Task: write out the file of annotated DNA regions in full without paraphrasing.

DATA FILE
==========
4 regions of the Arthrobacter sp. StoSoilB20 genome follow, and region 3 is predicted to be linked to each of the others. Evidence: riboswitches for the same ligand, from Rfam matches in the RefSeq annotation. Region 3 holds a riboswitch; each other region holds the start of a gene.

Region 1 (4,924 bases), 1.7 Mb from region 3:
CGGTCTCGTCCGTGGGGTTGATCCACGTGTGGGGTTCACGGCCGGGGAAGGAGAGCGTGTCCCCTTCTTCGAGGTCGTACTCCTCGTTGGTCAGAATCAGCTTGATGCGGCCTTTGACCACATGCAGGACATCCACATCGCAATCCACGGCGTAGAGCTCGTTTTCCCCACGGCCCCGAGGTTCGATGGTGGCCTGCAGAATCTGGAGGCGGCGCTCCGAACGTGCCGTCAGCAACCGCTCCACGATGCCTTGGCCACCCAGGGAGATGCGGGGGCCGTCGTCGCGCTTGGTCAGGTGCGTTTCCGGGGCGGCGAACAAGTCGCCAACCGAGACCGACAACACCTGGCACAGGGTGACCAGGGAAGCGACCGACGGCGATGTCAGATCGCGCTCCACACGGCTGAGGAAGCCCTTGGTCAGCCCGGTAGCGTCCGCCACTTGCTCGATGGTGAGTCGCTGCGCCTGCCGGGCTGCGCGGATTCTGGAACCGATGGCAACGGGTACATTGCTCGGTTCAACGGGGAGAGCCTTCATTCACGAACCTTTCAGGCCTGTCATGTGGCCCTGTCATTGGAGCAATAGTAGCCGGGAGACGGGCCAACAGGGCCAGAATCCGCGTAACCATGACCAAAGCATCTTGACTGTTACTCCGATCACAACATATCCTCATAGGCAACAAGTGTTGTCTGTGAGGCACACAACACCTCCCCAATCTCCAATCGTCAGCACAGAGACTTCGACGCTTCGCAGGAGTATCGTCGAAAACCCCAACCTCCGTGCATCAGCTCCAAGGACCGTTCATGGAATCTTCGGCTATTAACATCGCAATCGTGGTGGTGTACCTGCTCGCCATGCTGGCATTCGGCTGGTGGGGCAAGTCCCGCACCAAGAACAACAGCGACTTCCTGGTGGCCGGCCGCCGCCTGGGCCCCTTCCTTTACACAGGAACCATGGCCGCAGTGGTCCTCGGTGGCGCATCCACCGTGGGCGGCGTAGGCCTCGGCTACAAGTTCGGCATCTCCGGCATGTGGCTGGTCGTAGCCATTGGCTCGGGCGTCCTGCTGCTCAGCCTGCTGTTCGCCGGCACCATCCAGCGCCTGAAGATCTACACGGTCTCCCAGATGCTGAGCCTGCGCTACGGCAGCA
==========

4 regions of the Arthrobacter sp. StoSoilB20 genome follow, and region 3 is predicted to be linked to each of the others. Evidence: riboswitches for the same ligand, from Rfam matches in the RefSeq annotation. Region 3 holds a riboswitch; each other region holds the start of a gene.

Region 1 (4,924 bases), 1.7 Mb from region 3:
CGGTCTCGTCCGTGGGGTTGATCCACGTGTGGGGTTCACGGCCGGGGAAGGAGAGCGTGTCCCCTTCTTCGAGGTCGTACTCCTCGTTGGTCAGAATCAGCTTGATGCGGCCTTTGACCACATGCAGGACATCCACATCGCAATCCACGGCGTAGAGCTCGTTTTCCCCACGGCCCCGAGGTTCGATGGTGGCCTGCAGAATCTGGAGGCGGCGCTCCGAACGTGCCGTCAGCAACCGCTCCACGATGCCTTGGCCACCCAGGGAGATGCGGGGGCCGTCGTCGCGCTTGGTCAGGTGCGTTTCCGGGGCGGCGAACAAGTCGCCAACCGAGACCGACAACACCTGGCACAGGGTGACCAGGGAAGCGACCGACGGCGATGTCAGATCGCGCTCCACACGGCTGAGGAAGCCCTTGGTCAGCCCGGTAGCGTCCGCCACTTGCTCGATGGTGAGTCGCTGCGCCTGCCGGGCTGCGCGGATTCTGGAACCGATGGCAACGGGTACATTGCTCGGTTCAACGGGGAGAGCCTTCATTCACGAACCTTTCAGGCCTGTCATGTGGCCCTGTCATTGGAGCAATAGTAGCCGGGAGACGGGCCAACAGGGCCAGAATCCGCGTAACCATGACCAAAGCATCTTGACTGTTACTCCGATCACAACATATCCTCATAGGCAACAAGTGTTGTCTGTGAGGCACACAACACCTCCCCAATCTCCAATCGTCAGCACAGAGACTTCGACGCTTCGCAGGAGTATCGTCGAAAACCCCAACCTCCGTGCATCAGCTCCAAGGACCGTTCATGGAATCTTCGGCTATTAACATCGCAATCGTGGTGGTGTACCTGCTCGCCATGCTGGCATTCGGCTGGTGGGGCAAGTCCCGCACCAAGAACAACAGCGACTTCCTGGTGGCCGGCCGCCGCCTGGGCCCCTTCCTTTACACAGGAACCATGGCCGCAGTGGTCCTCGGTGGCGCATCCACCGTGGGCGGCGTAGGCCTCGGCTACAAGTTCGGCATCTCCGGCATGTGGCTGGTCGTAGCCATTGGCTCGGGCGTCCTGCTGCTCAGCCTGCTGTTCGCCGGCACCATCCAGCGCCTGAAGATCTACACGGTCTCCCAGATGCTGAGCCTGCGCTACGGCAGCA